PRLog - July 21, 2012 - MIAMI -- Eliran Shrira picked up his first Forex trading book at the age of 19 and has not looked back since. Now, at the age of 27, Eliran runs FXP International, a Forex and commodities trading firm . The young trader taught himself everything there was to know about the economy from inside his bedroom, placing his first ever trade with just $500. Now an expert in the UK and US economies, Eliran has come a long way in a somewhat short time, currently earning himself a hefty six-figure salary through trading on the Foreign Exchange Market. What is your background and how did you get involved in the financial markets? I went to university at age 19 to study Sports Science but found it unfulfilling. I wanted to change my course to Economics but I hadn’t done Maths at A-level so they wouldn’t let me. So I decided to teach myself! I am a self-taught FX trader. Can you describe a typical day in your life? My day starts when I arrive in the office at 8am; I start by studying the charts looking for different currency pairs, then look at different chart patterns before lunch time. Throughout the day I do technical analysis, examining different currencies and different opportunities to profit. My working day usually finishes by about 12 midnight. You are described as a self-taught trader. Can you explain how you went about this? I taught myself economics from books, online research and regular viewing of relevant TV channels, such as Bloomberg. In 2–3 months, I managed to teach myself what I would have learnt from a 3 year course. What areas do you specialise in? Foreign exchange, currencies and commodities. You run classes teaching people how to make money on the Foreign Exchange. How did you initially get involved in this? These started just with a couple of friends who wanted to learn what they could achieve in their spare time and spread by word of mouth very quickly, I never even had to advertise. In the last 2 years I ran these courses regularly, most weekends, however I don’t run them so often now. But I do still get requests and try to facilitate these when possible. What are your top tips for investors hoping to make the most of the FX Markets? Sell the euro and buy safe haven currencies (US Dollar, Japanese Yen, Swiss Franc). Has your youth ever been a disadvantage in you career? No-one has ever acknowledged my age as being a disadvantage and I don’t see it as one. People realise I have the same amount of knowledge as someone who has been in the industry for years and I feel I’m given more respect once a dialogue has started. You are planning to start your own hedge fund, can you tell us a little about what you are hoping to achieve? My main goal is to be one of the youngest hedge fund managers and I hope to create jobs for other traders within the next 12 months. Bankers have been having a hard time in the press at the moment. Do you think that their bad reputation is deserved? To some extent, yes. Certain people at banks are giving banks a bad name by taking on big risks which are not paying off. It’s the public’s money, and so they are affected by these bad decisions and The Bank of England are relied upon to bail them out. The way I work is different, I use my own money not other people’s. The UK economy relies heavily on the financial sector as there is not much manufacturing in this country, it’s all gone to the East. As much as people hate banks they do keep the economy alive! What would you say was the greatest achievement of your career to-date? Forging a very successful career. I grew up only knowing about soccer and now work at a top company with a world of opportunity in front of me. What economic changes are you expecting to see this year? Not a great deal! The Bank of England is going to print more money to stimulate the economy; interest rates are going to stay at record lows of 0.5%, 2012 will be a sluggish year for the UK economy, but not as bad as other European nations as we have our own independent bank. 2012 will be similar to 2011, but will start growing as an economy in 2013/2014. You are obviously passionate about what you do. Do you think passion is a necessary requirement for going into business? Yes, to be a trader has to be in your blood or quickly developed as you have to be so on top of the markets. If you have no passion, you won’t benefit or do well from these markets, you need to be motivated! Where do you expect to see the majority of future growth in the UK economy coming from? A lot of money will be coming in from abroad, because the UK is seen as a safe haven within Europe. As debt levels are not as bad as other European countries, which not many people know, we will have to see how the economy will change in the next year. What has been the most challenging moment of your career? My job is exciting every day; each day is a challenge, but because I’m passionate about what I do, I know how to overcome it. I deal with the biggest financial markets in the world, so each moment can be testing, but being a good trader helps overcome any problems. You seem to have a lot going on at the same time. How do you manage your time? To a certain extent every day is a challenge. You don’t know what will happen tomorrow in global economy, so it’s hard to plan! I need to be next to a screen at pivotal times (morning) and need to be ready to profit from it. What do you think that the government could be doing to help encourage economic growth in the UK at the moment? The government need to cut spending, they’ve already started in the health and education sectors, but it’s not enough. By overspending and borrowing from other nations, the UK is creating problems for itself; borrowing money which will just have to be paid back with high interest rates. We need to be able to better manage spending, which isn’t easy, and we need to aggressively look at the less important things to make cuts. Do you think that the current economic climate is putting people off trying to start their own business? Yes and it makes it harder psychologically, especially when you’re watching the news every day and unemployment rates are increasing, which puts people off further. More people want to be self employed as wages are decreasing so they don’t want to work for other people, salaries don’t go up with inflation. Many people will need two jobs to have a normal lifestyle when the norm should be only one. Who do you most respect in the business world? Warren Buffet, a multi-billionaire who has done well from the stock market. He’s a very simple, down-to-earth guy who rarely uses a PC and doesn’t even have a car! I admire his philosophy and it certainly works for him. What advice would you give to a young person who is just starting out in business? Research what you’re looking to set up, you must know what to do in that business so research that market and your competitors. You need to know the right time to start a business and judge the time correctly, that’s the most important thing. In an ideal world where do you see yourself in 5 year? That’s quite a scary thought! I could never have imagined being where I am today when I started out teaching myself about the markets. I like to take every day as it comes. I’m a simple guy who knows, my passion might change in 5 years time so I’d like to keep open minded. Above all, my goal is to stay successful and help other people. I’d like to create a few hundred jobs by then! Do you feel that bankers deserve the large bonuses that they are often awarded? No, but banks are reducing bonuses dramatically as well as salaries so the problem is being resolved and the government is also now getting involved.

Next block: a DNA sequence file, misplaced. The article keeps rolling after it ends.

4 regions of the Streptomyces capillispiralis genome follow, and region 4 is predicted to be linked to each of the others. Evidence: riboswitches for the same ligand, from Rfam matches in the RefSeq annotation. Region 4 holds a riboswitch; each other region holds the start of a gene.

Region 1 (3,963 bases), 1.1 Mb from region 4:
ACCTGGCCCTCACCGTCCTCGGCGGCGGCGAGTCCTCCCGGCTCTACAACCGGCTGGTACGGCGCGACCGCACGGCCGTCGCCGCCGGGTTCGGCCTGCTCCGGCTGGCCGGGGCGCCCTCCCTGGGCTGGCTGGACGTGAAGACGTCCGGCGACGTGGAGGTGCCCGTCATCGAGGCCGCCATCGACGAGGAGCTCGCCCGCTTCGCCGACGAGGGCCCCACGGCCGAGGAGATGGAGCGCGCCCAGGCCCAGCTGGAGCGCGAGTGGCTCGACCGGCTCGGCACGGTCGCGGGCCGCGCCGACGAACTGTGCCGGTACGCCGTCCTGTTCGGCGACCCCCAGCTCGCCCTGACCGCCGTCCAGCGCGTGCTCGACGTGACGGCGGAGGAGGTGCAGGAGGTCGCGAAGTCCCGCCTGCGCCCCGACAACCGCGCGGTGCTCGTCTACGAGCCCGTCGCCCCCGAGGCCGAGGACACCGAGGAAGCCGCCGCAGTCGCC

Eliran Shrira Desk